I saw this talk and found it incredibly accessible, interesting, and thought-provoking. A favorite line: “Purpose is an anchor we throw out into the future.” Meaning-making is a key component to what it means to live a good life; Dr. Steger does a great job exploring this topic and tying in both his research and his own (often hilarious) personal experiences. Steger also provides helpful action steps on how to learn to make more meaning in your life.
What makes life feel meaningful for you?
I heard about a new study on NPR this morning about what differentiates leaders from “followers.” I think these terms are also far too black and white; leaders and followers exist on a continuum. I have always been interested in what makes a leader lead and a follower follow. In high school, I was definitely a follower. I lacked confidence in my abilities across a number of areas. Why? I’m not sure. Perhaps because I was simply a teenager. It might also be due to the school I attended; I was surrounded by very intelligent people (and generally people on the aggressive, competitive side). I am not aggressive and I would typically rather follow than fight to be a leader over small issues.
The summer after my freshman year of college, I was lucky enough to be accepted into a summer program focused on Ethics and Servant Leadership. During the program we had the chance to learn more about want it means to be a servant-leader; this completely changed my perspective on what and who a leader is. A leader can be strong, opinionated, and empathetic without being aggressive. This reframe shifted my mindset, now I want to lead because I value my opinions and know I can express them with confidence while having a conversation around what is best for a group or organization.
So what about this NPR story? Well the study covered in the story found that leaders are those who are willing to make decisions for a group in the same way that they make their own personal decisions. These people trust their logic, instinct, and are willing to accept responsibility for a group outcome. “Followers” typically struggle with responsibility aversion. Being a leader doesn’t mean you are necessarily authoritarian, leaders often reach consensus with a group and then take responsibility for that choice.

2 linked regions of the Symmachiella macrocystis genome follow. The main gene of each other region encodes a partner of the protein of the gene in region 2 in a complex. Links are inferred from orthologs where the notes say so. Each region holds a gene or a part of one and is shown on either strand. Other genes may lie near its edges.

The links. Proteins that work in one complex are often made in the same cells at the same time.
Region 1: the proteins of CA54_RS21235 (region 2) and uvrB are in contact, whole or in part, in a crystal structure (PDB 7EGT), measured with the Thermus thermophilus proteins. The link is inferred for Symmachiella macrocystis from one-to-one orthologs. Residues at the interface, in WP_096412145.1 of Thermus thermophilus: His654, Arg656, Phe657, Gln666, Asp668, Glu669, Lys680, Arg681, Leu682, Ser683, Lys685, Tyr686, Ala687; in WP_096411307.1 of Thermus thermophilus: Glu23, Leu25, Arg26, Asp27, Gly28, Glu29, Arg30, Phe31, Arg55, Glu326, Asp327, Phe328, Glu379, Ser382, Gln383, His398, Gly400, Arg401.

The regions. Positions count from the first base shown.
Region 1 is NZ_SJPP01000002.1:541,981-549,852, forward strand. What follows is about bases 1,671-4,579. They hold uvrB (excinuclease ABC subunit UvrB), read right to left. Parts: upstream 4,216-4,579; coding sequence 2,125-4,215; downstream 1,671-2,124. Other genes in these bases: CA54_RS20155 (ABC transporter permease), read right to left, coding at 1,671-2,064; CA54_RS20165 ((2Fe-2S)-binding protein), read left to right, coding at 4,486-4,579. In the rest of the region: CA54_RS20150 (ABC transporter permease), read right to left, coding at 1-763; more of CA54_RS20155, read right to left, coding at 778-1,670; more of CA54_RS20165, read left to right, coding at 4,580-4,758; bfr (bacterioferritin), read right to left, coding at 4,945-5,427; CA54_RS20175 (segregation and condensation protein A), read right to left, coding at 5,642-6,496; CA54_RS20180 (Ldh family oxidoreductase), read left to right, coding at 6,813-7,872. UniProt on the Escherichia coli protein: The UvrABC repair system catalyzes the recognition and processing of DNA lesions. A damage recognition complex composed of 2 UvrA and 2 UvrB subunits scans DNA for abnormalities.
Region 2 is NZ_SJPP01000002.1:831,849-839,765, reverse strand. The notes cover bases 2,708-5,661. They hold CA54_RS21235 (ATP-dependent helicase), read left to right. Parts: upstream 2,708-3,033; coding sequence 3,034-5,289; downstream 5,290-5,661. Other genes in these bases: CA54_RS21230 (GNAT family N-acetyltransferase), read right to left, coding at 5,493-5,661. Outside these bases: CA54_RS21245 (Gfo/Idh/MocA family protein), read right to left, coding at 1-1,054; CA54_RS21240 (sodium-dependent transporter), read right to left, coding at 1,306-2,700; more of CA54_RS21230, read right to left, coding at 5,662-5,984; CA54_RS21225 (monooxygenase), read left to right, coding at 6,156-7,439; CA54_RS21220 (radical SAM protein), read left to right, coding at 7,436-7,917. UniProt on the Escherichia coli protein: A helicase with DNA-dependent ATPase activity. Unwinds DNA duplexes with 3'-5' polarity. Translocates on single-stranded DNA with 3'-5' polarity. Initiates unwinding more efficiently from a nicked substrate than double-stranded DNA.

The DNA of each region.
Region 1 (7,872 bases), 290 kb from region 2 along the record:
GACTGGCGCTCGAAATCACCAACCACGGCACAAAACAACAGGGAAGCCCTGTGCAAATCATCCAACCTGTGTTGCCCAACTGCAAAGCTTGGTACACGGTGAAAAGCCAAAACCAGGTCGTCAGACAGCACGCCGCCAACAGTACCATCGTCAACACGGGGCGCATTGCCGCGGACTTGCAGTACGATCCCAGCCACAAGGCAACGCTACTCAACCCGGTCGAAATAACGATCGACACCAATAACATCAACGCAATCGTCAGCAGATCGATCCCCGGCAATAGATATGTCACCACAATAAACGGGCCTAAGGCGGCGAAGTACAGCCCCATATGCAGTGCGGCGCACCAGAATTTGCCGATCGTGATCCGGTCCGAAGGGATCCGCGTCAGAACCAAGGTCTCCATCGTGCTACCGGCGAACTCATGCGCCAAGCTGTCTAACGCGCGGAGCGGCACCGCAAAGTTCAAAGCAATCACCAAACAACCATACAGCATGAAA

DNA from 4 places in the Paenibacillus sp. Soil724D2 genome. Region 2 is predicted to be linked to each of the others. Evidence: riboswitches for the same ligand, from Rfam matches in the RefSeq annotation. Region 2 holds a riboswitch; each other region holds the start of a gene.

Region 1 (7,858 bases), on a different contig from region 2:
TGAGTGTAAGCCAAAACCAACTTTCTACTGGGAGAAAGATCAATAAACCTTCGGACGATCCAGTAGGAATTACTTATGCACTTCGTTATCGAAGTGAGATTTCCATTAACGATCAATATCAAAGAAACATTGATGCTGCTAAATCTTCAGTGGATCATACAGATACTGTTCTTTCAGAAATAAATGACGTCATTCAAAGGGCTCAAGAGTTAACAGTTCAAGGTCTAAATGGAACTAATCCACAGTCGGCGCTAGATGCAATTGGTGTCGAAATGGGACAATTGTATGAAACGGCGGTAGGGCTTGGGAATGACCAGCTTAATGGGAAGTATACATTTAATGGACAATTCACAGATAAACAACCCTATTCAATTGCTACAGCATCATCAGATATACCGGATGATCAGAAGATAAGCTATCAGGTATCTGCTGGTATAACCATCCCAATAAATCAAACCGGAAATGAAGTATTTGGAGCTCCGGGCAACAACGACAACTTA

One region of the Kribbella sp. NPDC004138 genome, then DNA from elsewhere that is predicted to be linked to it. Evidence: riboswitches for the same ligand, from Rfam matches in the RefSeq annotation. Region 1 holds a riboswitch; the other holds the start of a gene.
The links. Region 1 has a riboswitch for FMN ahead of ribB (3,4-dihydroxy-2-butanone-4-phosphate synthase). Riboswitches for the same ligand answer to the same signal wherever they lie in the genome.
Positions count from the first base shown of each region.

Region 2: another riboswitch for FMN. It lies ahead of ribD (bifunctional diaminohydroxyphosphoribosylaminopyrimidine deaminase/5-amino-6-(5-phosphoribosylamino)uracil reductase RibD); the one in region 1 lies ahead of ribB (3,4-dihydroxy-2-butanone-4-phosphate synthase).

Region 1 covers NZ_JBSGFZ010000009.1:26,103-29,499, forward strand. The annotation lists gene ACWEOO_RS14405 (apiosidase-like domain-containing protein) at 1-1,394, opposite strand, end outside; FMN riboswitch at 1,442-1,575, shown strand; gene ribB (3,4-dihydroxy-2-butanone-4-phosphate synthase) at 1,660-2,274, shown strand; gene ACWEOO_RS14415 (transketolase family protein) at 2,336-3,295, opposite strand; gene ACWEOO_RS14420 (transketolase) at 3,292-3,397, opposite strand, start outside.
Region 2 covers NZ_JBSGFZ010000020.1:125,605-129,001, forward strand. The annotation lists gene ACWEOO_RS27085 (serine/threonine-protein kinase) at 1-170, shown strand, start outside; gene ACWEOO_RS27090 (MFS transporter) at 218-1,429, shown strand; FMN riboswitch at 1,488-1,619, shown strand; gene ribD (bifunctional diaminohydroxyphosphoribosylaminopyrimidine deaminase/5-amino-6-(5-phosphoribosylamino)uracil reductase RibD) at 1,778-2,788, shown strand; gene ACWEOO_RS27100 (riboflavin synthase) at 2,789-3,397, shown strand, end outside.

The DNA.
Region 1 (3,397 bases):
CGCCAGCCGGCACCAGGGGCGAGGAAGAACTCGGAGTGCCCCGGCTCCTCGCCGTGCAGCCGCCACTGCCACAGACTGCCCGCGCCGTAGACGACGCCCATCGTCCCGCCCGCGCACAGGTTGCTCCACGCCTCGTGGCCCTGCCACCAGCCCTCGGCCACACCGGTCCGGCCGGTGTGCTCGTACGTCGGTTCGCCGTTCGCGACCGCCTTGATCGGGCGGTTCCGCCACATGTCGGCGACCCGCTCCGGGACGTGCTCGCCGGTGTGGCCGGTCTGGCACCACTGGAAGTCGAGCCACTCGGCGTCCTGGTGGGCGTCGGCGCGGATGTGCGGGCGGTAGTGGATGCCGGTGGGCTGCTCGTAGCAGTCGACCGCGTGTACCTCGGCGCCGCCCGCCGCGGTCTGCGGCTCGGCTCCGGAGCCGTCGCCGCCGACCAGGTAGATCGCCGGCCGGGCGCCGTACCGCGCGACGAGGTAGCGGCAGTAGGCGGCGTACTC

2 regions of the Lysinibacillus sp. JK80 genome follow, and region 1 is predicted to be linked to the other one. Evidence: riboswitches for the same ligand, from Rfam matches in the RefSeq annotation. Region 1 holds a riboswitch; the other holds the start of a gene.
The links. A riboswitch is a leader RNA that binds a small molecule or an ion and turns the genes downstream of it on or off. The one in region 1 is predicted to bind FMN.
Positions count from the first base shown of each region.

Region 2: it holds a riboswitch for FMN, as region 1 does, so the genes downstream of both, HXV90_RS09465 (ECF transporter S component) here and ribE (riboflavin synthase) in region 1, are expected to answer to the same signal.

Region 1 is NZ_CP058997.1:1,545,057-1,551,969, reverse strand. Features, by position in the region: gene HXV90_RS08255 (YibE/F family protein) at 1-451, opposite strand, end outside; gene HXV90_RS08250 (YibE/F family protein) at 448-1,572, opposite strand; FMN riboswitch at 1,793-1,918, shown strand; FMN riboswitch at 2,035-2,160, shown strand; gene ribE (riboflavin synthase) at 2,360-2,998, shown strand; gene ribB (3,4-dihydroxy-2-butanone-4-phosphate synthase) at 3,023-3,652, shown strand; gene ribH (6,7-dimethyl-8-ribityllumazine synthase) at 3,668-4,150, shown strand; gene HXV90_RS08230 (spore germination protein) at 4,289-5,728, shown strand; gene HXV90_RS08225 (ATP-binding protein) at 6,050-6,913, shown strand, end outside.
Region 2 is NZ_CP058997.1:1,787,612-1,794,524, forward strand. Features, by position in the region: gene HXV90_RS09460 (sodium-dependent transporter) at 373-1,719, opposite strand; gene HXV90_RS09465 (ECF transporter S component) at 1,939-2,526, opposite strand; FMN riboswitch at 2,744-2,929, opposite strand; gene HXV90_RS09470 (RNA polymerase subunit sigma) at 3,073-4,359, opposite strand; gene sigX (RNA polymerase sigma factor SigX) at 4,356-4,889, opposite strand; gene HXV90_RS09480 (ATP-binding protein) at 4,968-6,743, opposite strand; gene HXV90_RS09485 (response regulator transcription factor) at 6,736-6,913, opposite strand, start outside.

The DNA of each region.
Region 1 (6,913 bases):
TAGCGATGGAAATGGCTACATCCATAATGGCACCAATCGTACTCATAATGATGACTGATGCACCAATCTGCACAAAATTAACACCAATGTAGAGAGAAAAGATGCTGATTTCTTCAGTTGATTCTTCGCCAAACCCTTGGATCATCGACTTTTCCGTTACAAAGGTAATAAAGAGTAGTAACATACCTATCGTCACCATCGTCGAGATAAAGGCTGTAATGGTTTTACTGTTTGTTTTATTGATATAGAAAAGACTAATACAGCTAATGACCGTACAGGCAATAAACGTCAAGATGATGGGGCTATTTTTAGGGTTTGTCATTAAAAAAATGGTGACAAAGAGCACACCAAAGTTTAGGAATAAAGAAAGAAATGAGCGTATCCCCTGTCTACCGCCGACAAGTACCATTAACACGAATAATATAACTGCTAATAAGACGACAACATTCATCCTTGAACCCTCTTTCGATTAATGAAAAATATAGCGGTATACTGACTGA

At a time when we have such scary models of what it means to be a leader, it’s important that we think about what makes a leader and how we can train people to learn to lead well. Being a leader does not make you pushy, arrogant, or bossy–it means you are willing to take a risk, often for others, and take responsibility for your (or your group’s) actions.
What does leadership mean to you? Do you consider yourself to be a leader?
Micah G. Edelson, Rafael Polania, Christian C. Ruff, Ernst Fehr and Todd A. Hare. Computational and neurobiological foundations of leadership decisions. Science: August 2, 2018. DOI: 10.1126/science.aat0036
I talk about this ALL the time–to the point where it might be obnoxious if I’m being honest here. We all have the same number of hours each day. While it might not feel that way, we make the decisions of how we spend our time. If you want to do something, something else might have to be cancelled or pushed off. It’s all about priorities and boundaries.
What do you prioritize in your life?